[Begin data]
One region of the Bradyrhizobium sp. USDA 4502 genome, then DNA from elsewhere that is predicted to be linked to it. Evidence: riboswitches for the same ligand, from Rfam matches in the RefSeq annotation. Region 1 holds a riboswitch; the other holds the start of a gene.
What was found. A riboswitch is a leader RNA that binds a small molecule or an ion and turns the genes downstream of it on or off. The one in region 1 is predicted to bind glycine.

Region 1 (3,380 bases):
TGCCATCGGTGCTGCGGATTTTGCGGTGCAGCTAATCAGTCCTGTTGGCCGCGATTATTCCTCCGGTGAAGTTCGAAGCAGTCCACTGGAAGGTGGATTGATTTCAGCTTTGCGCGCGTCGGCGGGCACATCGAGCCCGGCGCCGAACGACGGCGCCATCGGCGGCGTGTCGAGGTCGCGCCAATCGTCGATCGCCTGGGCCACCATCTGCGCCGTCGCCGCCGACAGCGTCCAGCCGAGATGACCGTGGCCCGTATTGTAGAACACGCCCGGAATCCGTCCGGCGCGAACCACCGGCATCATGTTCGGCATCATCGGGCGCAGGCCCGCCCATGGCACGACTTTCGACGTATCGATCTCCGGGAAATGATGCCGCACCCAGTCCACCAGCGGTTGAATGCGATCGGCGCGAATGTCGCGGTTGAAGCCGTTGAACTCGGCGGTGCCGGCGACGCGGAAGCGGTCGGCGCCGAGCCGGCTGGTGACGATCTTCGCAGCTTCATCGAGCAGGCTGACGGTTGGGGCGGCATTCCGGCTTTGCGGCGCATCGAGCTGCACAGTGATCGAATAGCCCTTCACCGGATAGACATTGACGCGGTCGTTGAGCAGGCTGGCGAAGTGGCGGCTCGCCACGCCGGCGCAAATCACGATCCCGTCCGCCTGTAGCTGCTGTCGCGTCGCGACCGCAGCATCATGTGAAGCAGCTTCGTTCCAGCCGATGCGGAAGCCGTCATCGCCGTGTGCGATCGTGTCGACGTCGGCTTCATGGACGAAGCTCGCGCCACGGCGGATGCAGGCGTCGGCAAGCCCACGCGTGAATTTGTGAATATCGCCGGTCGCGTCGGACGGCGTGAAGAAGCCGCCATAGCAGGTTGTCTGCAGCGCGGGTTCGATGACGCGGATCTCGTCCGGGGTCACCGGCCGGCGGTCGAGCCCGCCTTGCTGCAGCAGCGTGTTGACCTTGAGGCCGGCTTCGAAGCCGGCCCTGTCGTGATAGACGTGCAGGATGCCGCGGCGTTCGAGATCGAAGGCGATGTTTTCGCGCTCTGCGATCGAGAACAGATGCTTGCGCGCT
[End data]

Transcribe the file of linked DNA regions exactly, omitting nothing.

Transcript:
One region of the Bradyrhizobium sp. USDA 4502 genome, then DNA from elsewhere that is predicted to be linked to it. Evidence: riboswitches for the same ligand, from Rfam matches in the RefSeq annotation. Region 1 holds a riboswitch; the other holds the start of a gene.
What was found. A riboswitch is a leader RNA that binds a small molecule or an ion and turns the genes downstream of it on or off. The one in region 1 is predicted to bind glycine.

Region 1 (3,380 bases):
TGCCATCGGTGCTGCGGATTTTGCGGTGCAGCTAATCAGTCCTGTTGGCCGCGATTATTCCTCCGGTGAAGTTCGAAGCAGTCCACTGGAAGGTGGATTGATTTCAGCTTTGCGCGCGTCGGCGGGCACATCGAGCCCGGCGCCGAACGACGGCGCCATCGGCGGCGTGTCGAGGTCGCGCCAATCGTCGATCGCCTGGGCCACCATCTGCGCCGTCGCCGCCGACAGCGTCCAGCCGAGATGACCGTGGCCCGTATTGTAGAACACGCCCGGAATCCGTCCGGCGCGAACCACCGGCATCATGTTCGGCATCATCGGGCGCAGGCCCGCCCATGGCACGACTTTCGACGTATCGATCTCCGGGAAATGATGCCGCACCCAGTCCACCAGCGGTTGAATGCGATCGGCGCGAATGTCGCGGTTGAAGCCGTTGAACTCGGCGGTGCCGGCGACGCGGAAGCGGTCGGCGCCGAGCCGGCTGGTGACGATCTTCGCAGCTTCATCGAGCAGGCTGACGGTTGGGGCGGCATTCCGGCTTTGCGGCGCATCGAGCTGCACAGTGATCGAATAGCCCTTCACCGGATAGACATTGACGCGGTCGTTGAGCAGGCTGGCGAAGTGGCGGCTCGCCACGCCGGCGCAAATCACGATCCCGTCCGCCTGTAGCTGCTGTCGCGTCGCGACCGCAGCATCATGTGAAGCAGCTTCGTTCCAGCCGATGCGGAAGCCGTCATCGCCGTGTGCGATCGTGTCGACGTCGGCTTCATGGACGAAGCTCGCGCCACGGCGGATGCAGGCGTCGGCAAGCCCACGCGTGAATTTGTGAATATCGCCGGTCGCGTCGGACGGCGTGAAGAAGCCGCCATAGCAGGTTGTCTGCAGCGCGGGTTCGATGACGCGGATCTCGTCCGGGGTCACCGGCCGGCGGTCGAGCCCGCCTTGCTGCAGCAGCGTGTTGACCTTGAGGCCGGCTTCGAAGCCGGCCCTGTCGTGATAGACGTGCAGGATGCCGCGGCGTTCGAGATCGAAGGCGATGTTTTCGCGCTCTGCGATCGAGAACAGATGCTTGCGCGCT